One of the themes that surfaced during our interviews with the South African youth was the idea that love can overcome most obstacles, including prejudice. Together with our South African partners, Millicent Atujuna, Lavinia Browne, and Dante Robbertze, we ruminated on the ideas from the interviews and eventually settled upon the core slogan: Love, Don’t Judge. This slogan became central to posters, bracelets, and videos that were created as part of the campaign. Upon our return to the United States, the students and faculty from Westminster College began to build upon the ideas developed during the initial trip. We planned to develop treatments, scripts, and storyboards at home, and then travel back to South Africa as a group to create these announcements. We soon learned, however, that this was a big mistake. Rather than imposing our ideas about what we imagined would be best for our target audience, we decided to let the youth in South Africa, including those we had interviewed, create the PSAs. Our team would serve in a more supportive role. We had come to see that those who knew intimately about stigma would be in the best position to address that experience in the most powerful fashion. Not surprisingly, the research literature supported this collaborative approach (Bess et al. 2009). To this end, in this essay, we describe the ways that American faculty and graduate students collaborated with faculty and staff from the Desmond Tutu HIV Foundation and South African youth to develop an anti-stigma health campaign.
The following paper is divided into five different sections. The first section includes a discussion of HIV and stigma in South Africa. A staggering number of South Africans suffer from the disease, and on top of the physical pain, they also face stigma in multiple aspects of their lives. The second section includes some of the ethical principles that we followed throughout the design of this health campaign. The third section describes the development process, including some early mistakes we made that were later rectified as the project continued. The fourth section describes the poetry and video workshops that were conducted in South Africa, and then the paper concludes with some final thoughts on the project. As Public is an online journal, several video clips are included, along with two examples of our finished public service announcements.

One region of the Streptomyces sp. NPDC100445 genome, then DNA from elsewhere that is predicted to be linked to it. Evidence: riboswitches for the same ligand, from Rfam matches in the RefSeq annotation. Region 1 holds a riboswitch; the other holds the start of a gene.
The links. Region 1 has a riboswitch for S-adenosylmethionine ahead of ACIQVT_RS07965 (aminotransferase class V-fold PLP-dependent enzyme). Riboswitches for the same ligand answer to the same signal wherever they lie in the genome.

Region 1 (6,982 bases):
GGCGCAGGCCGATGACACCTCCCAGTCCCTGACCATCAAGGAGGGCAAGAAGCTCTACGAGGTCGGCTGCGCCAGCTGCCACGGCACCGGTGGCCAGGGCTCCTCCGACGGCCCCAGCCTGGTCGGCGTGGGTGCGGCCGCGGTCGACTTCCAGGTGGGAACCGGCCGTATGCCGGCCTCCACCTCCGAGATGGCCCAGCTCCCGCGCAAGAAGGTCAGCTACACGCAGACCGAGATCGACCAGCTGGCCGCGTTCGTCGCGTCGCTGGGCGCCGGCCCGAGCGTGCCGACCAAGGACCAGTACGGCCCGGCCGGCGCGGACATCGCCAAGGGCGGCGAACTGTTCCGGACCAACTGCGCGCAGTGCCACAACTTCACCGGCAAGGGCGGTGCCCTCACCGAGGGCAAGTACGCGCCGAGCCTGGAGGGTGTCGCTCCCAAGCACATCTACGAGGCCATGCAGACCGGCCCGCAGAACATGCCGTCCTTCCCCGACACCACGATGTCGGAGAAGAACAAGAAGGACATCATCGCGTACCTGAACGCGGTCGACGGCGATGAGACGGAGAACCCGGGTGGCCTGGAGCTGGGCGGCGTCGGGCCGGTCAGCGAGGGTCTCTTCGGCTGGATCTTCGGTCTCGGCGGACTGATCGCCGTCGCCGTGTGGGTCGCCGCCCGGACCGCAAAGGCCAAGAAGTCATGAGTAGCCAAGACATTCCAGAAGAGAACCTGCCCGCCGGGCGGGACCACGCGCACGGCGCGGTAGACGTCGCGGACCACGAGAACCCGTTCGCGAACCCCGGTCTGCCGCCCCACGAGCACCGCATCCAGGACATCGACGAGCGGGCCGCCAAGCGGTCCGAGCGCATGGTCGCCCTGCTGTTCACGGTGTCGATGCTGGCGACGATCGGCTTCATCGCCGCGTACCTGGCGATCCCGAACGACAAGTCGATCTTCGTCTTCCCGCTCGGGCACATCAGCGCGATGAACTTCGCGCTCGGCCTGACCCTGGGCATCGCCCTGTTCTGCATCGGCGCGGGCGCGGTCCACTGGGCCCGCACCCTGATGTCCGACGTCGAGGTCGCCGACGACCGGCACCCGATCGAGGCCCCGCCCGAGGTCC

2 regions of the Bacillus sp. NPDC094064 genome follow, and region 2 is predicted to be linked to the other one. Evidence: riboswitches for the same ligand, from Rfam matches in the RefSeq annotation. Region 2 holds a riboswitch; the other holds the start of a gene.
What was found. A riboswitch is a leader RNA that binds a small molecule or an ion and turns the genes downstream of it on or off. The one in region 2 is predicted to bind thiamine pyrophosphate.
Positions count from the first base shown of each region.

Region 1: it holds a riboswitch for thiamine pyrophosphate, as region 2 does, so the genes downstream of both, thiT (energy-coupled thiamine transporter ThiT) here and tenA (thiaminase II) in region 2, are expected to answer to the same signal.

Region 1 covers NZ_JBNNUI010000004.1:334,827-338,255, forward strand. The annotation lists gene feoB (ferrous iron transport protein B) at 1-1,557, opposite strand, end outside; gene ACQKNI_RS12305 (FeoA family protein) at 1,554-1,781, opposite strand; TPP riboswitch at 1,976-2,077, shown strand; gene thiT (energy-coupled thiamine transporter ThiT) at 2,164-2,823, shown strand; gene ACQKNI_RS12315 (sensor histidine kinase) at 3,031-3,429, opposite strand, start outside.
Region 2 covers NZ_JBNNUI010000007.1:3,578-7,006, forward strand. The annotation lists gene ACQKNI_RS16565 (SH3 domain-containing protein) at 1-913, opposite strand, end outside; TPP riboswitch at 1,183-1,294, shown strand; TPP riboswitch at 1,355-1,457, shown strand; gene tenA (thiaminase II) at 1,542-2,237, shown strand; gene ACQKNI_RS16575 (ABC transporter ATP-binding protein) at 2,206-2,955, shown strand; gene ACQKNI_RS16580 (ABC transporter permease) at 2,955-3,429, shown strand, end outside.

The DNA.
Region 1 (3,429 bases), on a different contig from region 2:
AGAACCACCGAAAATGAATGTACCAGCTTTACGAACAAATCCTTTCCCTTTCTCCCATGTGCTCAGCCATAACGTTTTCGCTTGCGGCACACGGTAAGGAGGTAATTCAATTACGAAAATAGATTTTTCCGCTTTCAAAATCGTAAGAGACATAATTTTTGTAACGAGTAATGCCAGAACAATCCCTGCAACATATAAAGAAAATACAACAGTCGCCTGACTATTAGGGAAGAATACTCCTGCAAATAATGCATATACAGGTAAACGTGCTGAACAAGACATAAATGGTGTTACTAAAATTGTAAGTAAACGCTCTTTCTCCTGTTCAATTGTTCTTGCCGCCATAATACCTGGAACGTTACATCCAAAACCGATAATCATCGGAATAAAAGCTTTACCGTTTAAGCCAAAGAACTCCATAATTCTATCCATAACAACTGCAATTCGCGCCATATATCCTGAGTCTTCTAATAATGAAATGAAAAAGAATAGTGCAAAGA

Following the theme of this special issue, titled “Digital Engagements—When the Virtual Gets Real,” our project focused on the ways in which youth in South Africa faced the painful realities of stigma. Through the use of digital storytelling, youth in South Africa expressed their individual lived experiences and potentially changed attitudes through digital storytelling. Interestingly, to tell their stories we began with poetry, which might be considered one of the oldest forms of storytelling, and then used digital technologies as a mode of expression. One of our insights, which we discuss in the conclusion of this essay, is that powerful storytelling and persuasion often results from the combination of traditional techniques and new technologies.
South Africa has one of the highest rates of HIV in the world. As of 2015, seven million people were infected with the disease (UNAIDS 2015). The reasons for these high numbers, as one might imagine, are complex. One of the major contributing factors stems from denial by some of the country’s early leaders. In the late 1990s, Thabo Mbeki rejected the notion that the disease was caused by a virus. As a result, educational and social programs did not receive adequate funding or support. In 2009, with the election of Jacob Zuma, many hoped that policies would change; however, his new Health Minister, Dr. Aaron Motsoaledi, held similar views as his predecessors. In many ways, the leaders’ attitudes were reflected in South African society through fear and denial. However, over time and through internal and external pressure, Zuma’s cabinet has changed its policy. In recent years, Zuma himself has been publicly tested to promote awareness. Today, the country promotes aggressive programs to combat HIV through education and medical programs, but large numbers of individuals continue to be exposed to the disease. It is estimated that 2,000 women between 15 and 24 years of age are infected every week (Anna 2016).